As you stare at your toddler standing in a puddle, you might think they spilled the water. But alas, it’s not water.
Maybe it’s a once-off bump in the potty training road, but what if it’s not? Accidents during potty training are completely normal, but so is potty training regression.
No parent wants to hear those words, particularly when they are seeing the light at the end of the tunnel. Luckily there are simple ways to help your child deal with accidents and regression.
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What is Potty Training Regression, And Is It Normal?
Intermittent accidents are not potty training regression. If your potty-trained child has an accident one week and nothing for the next few weeks, they are not regressing. Instead, they had something more important going on in their brain that displaced remembering to use the toilet.
Potty training regression is when your child has accidents regularly, doesn’t want to use the toilet, or asks to wear diapers again.
This might sound terrifying to the parent of a newly potty-trained child, but it is entirely normal. Children learn in unique ways, and sometimes learning needs to be reinforced. This might be the case with your child and potty training.
Causes Of Potty Training Regression
Potty training regression can happen for a number of reasons that are very common and easy to deal with. If you suspect something more serious is happening, take your child to the doctor for peace of mind.
Here are some of the reasons your child might be regressing:
- They have had a change in their school or childcare routine
- You have introduced a new sibling into your home
- There have been significant changes in your family, such as death, divorce, or moving to a new home
- It’s possible your child is constipated or has a UTI
- They might be experiencing stress or school anxiety
- Your child might be dealing with big emotions that take up all their focus
How Long Do Potty Training Regressions Last, and Can You Correct Them?
Potty training regression can last a few days, weeks, or up to a month.
Suppose your child is continually wetting themselves after a month. In that case, you might need to take them to see a doctor or stop potty training altogether. It’s possible your child wasn’t ready to start potty training, and you may need a break.
The good news is that potty training regressions can be corrected.
First, you need to identify the problem or reason your child is not making it to the toilet in time. This could be anything from stress at school to dealing with the emotions of a new sibling.
Once you have identified the cause, decide on practical steps that you can take to help your child overcome their anxieties. This could be a reward chart, special time without their new baby brother or sister around, or talking about their emotions.
It is important that you express your expectations clearly and let your child know that you are there to support and love them.
Potty Training Accidents
Potty training accidents are normal and expected as your child learns to use the toilet independently.
They are also valuable learning opportunities. Your child has a chance to notice their bodily cues and how far their body can go before an accident happens.
How Many Accidents is Normal During Potty Training?
One or more accidents a day during active potty training is completely normal. But this number also depends on your child because each child is unique.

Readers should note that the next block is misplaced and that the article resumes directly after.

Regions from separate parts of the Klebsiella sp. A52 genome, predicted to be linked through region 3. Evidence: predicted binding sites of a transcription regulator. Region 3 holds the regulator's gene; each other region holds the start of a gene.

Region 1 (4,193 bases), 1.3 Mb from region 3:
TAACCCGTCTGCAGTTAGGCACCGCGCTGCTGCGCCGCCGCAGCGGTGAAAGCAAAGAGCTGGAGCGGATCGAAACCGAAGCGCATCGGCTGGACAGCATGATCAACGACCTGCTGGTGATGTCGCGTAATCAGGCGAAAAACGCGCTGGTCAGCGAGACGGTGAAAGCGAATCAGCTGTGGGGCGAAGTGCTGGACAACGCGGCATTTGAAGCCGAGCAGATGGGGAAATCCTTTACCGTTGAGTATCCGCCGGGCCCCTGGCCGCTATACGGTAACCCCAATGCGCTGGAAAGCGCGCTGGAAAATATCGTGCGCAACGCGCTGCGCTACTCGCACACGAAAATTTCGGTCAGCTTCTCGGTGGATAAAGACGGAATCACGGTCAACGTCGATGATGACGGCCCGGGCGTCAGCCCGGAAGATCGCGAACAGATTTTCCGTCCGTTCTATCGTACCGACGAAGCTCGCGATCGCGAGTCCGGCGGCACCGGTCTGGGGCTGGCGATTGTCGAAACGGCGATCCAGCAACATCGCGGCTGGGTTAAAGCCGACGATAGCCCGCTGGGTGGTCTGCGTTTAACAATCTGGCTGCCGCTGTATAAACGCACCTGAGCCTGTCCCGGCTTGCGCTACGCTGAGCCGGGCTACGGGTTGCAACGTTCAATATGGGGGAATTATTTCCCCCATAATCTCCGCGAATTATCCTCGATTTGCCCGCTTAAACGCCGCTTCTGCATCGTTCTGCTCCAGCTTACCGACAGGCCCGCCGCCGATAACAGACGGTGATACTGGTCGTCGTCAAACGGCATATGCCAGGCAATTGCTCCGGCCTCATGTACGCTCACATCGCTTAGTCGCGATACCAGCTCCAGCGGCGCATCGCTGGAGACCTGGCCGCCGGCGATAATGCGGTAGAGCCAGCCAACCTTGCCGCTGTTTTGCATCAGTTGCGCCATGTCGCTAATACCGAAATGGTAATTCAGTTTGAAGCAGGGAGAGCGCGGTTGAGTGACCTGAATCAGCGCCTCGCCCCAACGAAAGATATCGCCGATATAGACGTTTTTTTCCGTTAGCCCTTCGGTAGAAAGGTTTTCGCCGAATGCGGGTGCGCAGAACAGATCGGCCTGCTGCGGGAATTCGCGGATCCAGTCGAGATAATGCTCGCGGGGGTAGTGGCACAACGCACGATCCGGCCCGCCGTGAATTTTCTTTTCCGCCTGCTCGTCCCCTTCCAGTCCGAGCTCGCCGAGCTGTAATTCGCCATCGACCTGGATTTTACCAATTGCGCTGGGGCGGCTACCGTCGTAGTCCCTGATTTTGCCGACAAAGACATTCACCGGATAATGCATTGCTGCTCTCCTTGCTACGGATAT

If your child continuously has accidents without successfully using the potty, then it’s possible they are not ready to start potty training.
Dealing with Potty Training Accidents
How you deal with your child when they have an accident is very important to your potty training success. It is essential to be empathetic and avoid shaming your child or punishing them.
Here are a few things you can do with your child when they have an accident:
- Chat to them about what happened and if there was a reason for it
- Remind them about the potty training basics and how, since they don’t wear diapers anymore, it is important to head to the toilet when they need to go
- Talk to them about the physical cues they would have noticed in their bodies after the accident
- Don’t show them you are disappointed, but offer support and guidance
Why does My Potty-Trained Child have Accidents?
Most children have control of their daytime bladder by the age of four, but this can sometimes take longer for overnight control. That means that they should not be having accidents at this stage.
If your child is newly potty-trained, you can expect accidents for up to six months afterward until they have a firm grasp on using the potty and recognizing their body cues.
However, just because your child is potty trained doesn’t mean they won’t still have accidents.
If your child is constipated, there’s more chance they will have an accident, so encourage them to drink lots of water and eat fruits and vegetables.
Your child might also have FOMO and become so engrossed in a game or activity that they miss their body’s cues to use the toilet.
Some children also experience stress and anxiety in school and are afraid to miss something in the classroom by leaving to go to the bathroom.
There could be several reasons your potty-trained child is having accidents, and the best thing to do is chat with them about it so you can come up with a solution.
Potty Training is a Wild Ride
Potty training can be challenging for families, and accidents and regression can make it even more difficult. But if your child is experiencing a regression, you don’t need to panic because it is normal.
Regressions only happen for a short period, and with your love, support, and guidance, your child will be back to using the potty in no time.